Theoman had a good idea, but unfortunately it was thrown off by a few discrepancies between the Chinese versions of the books and the English ones, such as the fact that the Chinese Book 1 is pretty much entirely about Fleur Delacour, or that Harry himself doesn’t actually appear until Book 5.  Hmm . . . my lovely assistant appears to be telling me that I’m making things up again.  On a more serious note, doesn’t Dumbledore appear before Harry anyway?  Still, despite his handicaps, Theoman managed to stumble across Hermione at D.  In conclusion, the spell checker’s seeming capriciousness can be explained by the fact that “Severus” is the name of a Roman emperor and “Albus” isn’t, and by the fact that “Hermione” is a name invented by J.K. Rowling that had never existed previously.

Shirley, as far as I know, has never read the books, but she knows her stereotypes well, spotting Hermione, the smart one, at D and Ron, the sidekick, at E (raise your hand if you kind of wish Ron had been kicked in the side a little more in the books).  I, personally, also feel inclined to give her credit for identifying Severus Snape (F) as the most heroic character in the books, and also for pointing out that Harry Potter (C) is basically just a pretty boy.  And if we’re thinking about the movies, calling Dumbledore (A) the mean teacher might not even be that far off, though we agree with A Fan that he got slightly better after he died (we’re assuming here that A Fan was referring to the death of the character, not the actor).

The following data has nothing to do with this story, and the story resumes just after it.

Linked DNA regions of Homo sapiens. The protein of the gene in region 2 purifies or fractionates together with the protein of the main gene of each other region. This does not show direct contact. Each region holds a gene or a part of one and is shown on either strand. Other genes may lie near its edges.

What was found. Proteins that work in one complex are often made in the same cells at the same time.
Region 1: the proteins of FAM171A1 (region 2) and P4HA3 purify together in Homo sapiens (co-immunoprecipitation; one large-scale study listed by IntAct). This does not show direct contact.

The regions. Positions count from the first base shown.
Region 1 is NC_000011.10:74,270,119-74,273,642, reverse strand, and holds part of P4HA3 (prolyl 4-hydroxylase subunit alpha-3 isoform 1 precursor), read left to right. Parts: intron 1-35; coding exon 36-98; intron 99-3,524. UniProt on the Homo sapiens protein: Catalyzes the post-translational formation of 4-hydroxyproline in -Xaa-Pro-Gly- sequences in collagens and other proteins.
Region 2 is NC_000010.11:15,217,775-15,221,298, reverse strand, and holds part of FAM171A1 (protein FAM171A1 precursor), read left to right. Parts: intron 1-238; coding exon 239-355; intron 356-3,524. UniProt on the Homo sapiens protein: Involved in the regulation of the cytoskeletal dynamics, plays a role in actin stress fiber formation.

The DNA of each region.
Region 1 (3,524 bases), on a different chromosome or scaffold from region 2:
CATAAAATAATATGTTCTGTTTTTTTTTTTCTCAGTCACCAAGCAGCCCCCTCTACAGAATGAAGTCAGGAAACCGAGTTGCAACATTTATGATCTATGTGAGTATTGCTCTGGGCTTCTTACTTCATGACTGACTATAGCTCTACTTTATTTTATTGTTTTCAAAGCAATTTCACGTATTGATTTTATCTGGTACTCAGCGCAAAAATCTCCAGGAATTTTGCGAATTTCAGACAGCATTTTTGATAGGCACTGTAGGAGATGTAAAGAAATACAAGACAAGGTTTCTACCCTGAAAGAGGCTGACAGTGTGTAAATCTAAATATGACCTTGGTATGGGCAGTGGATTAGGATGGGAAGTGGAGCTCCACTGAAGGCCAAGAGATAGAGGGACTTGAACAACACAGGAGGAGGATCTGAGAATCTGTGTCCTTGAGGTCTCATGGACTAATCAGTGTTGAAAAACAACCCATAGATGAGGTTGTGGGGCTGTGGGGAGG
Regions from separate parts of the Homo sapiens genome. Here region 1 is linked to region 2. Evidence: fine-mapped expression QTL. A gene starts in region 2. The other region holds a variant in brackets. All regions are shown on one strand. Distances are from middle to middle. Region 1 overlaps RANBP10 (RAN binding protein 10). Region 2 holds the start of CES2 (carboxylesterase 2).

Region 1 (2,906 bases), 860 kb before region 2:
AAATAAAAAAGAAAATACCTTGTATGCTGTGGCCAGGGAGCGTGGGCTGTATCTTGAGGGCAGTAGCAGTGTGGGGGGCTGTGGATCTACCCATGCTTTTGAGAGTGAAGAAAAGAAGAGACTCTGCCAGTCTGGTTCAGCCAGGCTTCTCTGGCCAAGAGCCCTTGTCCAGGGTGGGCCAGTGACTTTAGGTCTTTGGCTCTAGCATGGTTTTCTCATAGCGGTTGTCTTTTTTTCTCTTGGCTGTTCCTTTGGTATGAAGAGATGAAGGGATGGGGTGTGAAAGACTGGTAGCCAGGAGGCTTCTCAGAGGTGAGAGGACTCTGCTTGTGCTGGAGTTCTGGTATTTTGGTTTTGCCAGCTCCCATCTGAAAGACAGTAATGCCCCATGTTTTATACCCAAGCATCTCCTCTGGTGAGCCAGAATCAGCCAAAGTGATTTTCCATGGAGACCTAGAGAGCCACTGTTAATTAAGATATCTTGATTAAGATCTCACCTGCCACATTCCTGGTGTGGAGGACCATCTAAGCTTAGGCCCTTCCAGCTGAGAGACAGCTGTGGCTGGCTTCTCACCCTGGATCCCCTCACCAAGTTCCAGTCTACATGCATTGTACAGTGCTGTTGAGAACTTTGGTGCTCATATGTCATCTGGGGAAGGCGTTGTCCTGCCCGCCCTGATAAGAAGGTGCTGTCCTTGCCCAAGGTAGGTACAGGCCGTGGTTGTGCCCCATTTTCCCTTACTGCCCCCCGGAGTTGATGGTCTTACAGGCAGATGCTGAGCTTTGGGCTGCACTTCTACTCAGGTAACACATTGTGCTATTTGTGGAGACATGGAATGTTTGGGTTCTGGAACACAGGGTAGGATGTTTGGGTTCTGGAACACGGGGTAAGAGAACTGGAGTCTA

A Fan, shockingly, decided to turn the conversation to movies.  He makes a good point about Alan Rickman, though he seems to have him cast as Fleur Delacour (B), which I might call a curious choice.  Daniel Radcliffe, on the other hand, would have made a much better Dumbledore than Michael Gambon.  Alan Rickman would have, too, for that matter.  Or Bruce Willis.  Or anyone else from the cast of Die Hard.  But I digress.  A Fan almost correctly identified E as Ron Weasley, but then he seemed to be saying that Rupert Grint grew up to be a pretty okay actor, so I can only assume he was thinking of someone else and simply got confused.  And the duel between Harry and Voldemort was ruined by sunspots.

G is Tom Riddle.  Wasn’t he basically just misunderstood?